by Quiver Watts
OAKLAND, CA — On October 24, BART’s Board of Directors declined to consider a proposal to formulate a new ordinance that would criminalize people for panhandling or busking on BART platforms or on trains after hearing public comment from a variety of patrons, including a rapper who performs on trains, an ACLU lawyer, a career musician and a human rights organizer for the Coalition on Homelessness.
If the board had decided in favor of a panhandling ban they would have tasked the general manager and staff of the Bay Area-wide transit agency with formulating an ordinance that would make it an infraction to panhandle or perform, which several board representatives expressed concern would violate their riders’ first amendment rights and criminalize poor people without offering any truly effective tools for addressing widespread poverty and wealth disparity.
The idea was floated in August by Debora Allen of BART District 1, representing Contra Costa communities, who says her constituents are avoiding BART because they feel unsafe. She was supported by Mark Foley, Liz Ames and John McPartland. The idea of banning panhandling was shot down by the majority of Board members, including Janice Li, Lateefah Simon, Bevan Dufty, Rebecca Saltzman and Robert Raburn, all of whom adamantly opposed an ordinance to criminalize poverty.
McPartland, the District 5 representative from Alameda County, drew criticism for remarks he made to Abre’ Conner, a Black woman who had identified herself as a lawyer for the ACLU during her public comment opposing the ban. In the session, McPartland told Conner that she was ‘articulate’ and suggested she go to law school.
“I think that that was a very clear example of how people’s explicit and implicit biases about certain individuals can be demonstrated in a very real and tangible manner,” Conner told Street Sheet later about the comment. “And those biases creep into how elected officials think about proposed ordinances, who they think these ordinances are going to impact. They should be checking their own biases and holding themselves accountable.”
According to Conner, passing a ban that prevents panhandling or performance on BART would violate the First Amendment because the ban would restrict activities based on the content of what a person is saying. She said that content restrictions on speech would be at “a heightened level of scrutiny, a higher level of court review. And it would be very hard for BART to prove that it meets that high level of review.”
Li of District 8, which includes parts of San Francisco, asked the other board members if they would consider banning her as a queer person from kissing someone she is dating on BART just because it made another rider feel uncomfortable, or led them to switch train cars. “Being uncomfortable or wanting ‘solitude on trains’ and not getting that solitude is not an appropriate threshold for making policy and it is incumbent on this board to know the difference between real safety issues and people who feel simply bothered,” she said. “So I am asking staff here, don’t bring back a policy on banning panhandling or solicitation.”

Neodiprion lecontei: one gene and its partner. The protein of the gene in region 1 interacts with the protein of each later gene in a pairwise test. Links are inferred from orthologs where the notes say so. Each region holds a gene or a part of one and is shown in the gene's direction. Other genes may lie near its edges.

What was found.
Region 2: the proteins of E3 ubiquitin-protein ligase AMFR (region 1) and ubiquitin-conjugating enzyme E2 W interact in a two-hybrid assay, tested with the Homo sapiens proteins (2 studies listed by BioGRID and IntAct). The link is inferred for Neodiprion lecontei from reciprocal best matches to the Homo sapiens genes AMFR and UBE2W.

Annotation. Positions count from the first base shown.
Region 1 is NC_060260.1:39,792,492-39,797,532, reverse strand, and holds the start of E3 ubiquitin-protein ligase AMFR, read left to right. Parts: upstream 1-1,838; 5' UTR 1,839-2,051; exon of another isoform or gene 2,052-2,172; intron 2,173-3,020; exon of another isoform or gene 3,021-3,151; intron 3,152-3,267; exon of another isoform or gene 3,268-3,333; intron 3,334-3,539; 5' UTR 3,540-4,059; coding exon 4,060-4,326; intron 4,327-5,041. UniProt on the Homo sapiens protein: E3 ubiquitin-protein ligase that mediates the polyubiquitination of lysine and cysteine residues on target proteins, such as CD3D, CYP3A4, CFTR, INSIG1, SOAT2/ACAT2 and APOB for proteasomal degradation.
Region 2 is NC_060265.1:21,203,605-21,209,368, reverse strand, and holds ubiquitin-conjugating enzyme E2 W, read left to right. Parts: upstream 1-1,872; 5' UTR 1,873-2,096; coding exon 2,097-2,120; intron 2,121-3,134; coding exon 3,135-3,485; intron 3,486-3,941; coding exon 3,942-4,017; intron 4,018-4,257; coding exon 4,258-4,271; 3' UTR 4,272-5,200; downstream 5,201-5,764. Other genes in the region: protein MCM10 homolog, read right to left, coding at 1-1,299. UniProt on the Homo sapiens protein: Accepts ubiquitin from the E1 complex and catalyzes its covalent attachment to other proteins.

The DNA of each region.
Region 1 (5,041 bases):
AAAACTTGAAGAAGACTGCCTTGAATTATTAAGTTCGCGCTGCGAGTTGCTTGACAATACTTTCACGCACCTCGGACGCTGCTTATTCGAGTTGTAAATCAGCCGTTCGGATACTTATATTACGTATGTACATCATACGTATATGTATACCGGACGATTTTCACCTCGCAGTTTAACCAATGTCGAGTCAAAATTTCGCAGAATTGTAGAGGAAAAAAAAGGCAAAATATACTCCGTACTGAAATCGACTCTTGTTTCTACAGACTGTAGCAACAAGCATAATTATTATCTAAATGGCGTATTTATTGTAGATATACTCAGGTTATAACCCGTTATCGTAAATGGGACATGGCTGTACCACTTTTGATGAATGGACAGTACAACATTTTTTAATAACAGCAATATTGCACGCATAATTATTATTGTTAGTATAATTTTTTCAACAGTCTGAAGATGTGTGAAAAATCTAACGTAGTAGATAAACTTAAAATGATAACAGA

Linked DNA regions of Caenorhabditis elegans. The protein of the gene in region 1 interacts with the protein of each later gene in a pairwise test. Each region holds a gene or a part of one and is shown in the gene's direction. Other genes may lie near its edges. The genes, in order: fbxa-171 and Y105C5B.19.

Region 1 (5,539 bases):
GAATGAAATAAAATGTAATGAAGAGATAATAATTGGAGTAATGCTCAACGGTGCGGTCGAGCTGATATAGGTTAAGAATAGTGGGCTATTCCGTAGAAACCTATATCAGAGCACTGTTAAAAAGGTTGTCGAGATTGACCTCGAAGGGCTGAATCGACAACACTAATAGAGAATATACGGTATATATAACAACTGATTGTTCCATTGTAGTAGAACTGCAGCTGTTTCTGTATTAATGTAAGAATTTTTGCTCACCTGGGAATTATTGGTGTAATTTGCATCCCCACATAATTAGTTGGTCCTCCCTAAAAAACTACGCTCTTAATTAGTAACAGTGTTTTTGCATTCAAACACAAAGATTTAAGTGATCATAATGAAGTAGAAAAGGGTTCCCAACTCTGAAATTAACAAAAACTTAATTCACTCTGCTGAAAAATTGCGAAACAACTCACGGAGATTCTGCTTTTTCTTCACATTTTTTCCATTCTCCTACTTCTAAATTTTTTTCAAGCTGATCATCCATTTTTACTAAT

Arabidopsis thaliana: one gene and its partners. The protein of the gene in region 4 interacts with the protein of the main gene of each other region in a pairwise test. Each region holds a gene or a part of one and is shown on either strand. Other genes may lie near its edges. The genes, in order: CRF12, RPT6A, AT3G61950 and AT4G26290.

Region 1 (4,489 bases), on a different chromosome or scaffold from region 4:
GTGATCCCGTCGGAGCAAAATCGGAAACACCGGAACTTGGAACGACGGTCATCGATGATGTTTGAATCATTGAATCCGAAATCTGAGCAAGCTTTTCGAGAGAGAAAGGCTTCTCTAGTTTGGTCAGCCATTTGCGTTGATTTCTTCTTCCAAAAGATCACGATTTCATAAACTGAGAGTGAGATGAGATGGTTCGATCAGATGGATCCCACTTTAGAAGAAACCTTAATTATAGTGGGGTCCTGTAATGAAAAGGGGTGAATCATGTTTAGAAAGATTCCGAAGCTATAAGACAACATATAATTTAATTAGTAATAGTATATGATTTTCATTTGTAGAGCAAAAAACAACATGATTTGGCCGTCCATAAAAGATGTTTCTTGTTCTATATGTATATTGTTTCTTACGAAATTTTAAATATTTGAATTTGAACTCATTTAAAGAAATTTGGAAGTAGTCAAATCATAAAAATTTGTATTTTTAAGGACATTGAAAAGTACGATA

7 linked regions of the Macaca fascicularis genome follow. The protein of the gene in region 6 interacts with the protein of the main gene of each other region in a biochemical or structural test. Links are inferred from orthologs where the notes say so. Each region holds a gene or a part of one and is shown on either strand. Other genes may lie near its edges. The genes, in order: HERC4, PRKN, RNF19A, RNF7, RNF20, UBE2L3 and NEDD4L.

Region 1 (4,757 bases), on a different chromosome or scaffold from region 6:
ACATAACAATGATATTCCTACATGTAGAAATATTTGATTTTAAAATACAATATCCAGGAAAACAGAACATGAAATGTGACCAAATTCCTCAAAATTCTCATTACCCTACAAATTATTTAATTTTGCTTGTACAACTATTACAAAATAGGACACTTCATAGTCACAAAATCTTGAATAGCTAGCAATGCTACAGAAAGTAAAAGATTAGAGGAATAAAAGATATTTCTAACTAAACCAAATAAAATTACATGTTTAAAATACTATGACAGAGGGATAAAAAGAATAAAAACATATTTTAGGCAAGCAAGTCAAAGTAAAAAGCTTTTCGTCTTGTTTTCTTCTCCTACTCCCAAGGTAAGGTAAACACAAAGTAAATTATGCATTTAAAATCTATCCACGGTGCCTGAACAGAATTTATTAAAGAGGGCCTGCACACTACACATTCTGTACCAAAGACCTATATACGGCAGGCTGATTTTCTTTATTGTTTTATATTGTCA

This raises the critical question of what safety really means. A person riding BART may feel uncomfortable when approached for instance by a hungry mother with her child, but is there anything about that interaction that threatens the rider’s safety? And while sending out more BART police officers may ensure a feeling of safety for some riders, it may endanger the well-being of others. For homeless people, police contact often leads to harassment, citations and the destruction of personal belongings. In some cases it can result in serious physical injury or even death: BART police have killed several people with mental illnesses, including Charles Hill in 2011 and Kayla Moore in 2013. Recently a BART police officer shot and killed a homeless person’s dog outside San Francisco’s U.N. Plaza station.
“It is uncomfortable right now, not just on BART but in the Bay Area, because we’re all seeing homeless people, we’re all seeing panhandling,” said District 3 director Saltzman, whose district includes parts of Alameda and Contra Costa counties. See was surprised to get feedback from a rider who said that they expected to see homeless people in San Francisco, but that starting to see them in Walnut Creek was too much to handle. “Some of our riders are in communities, a lot of them, where we see homeless people every day. But the reality is we have homeless people in every city in the Bay Area, we have poverty in every city in the Bay Area, and what is making people uncomfortable is seeing them.”
Also in attendance was Tone Oliver, the father of a 3-year old son as well as a performer who raps on BART trains. He says that the gratitude and positive feedback he has gotten from other BART riders has not only inspired him to continue focusing on his music but has also affected the music he makes, leading him to choose lyrics and beats that the broader community can relate to, bringing him closer to the people around him on the train. He even recently sat down for dinner with the family of a man who had been on the way to end his life when Oliver’s song inspired him to turn his life around.
Oliver is concerned that this ordinance would end up targeting poor and homeless people or those with mental illnesses. “This is mostly going to impact people who don’t have the ability to get out, because they are sleeping or dealing with mental issue,” Oliver said. “It will really affect homeless people who use BART as a safe space or shelter. They’re just gonna keep moving them around with no real solutions.”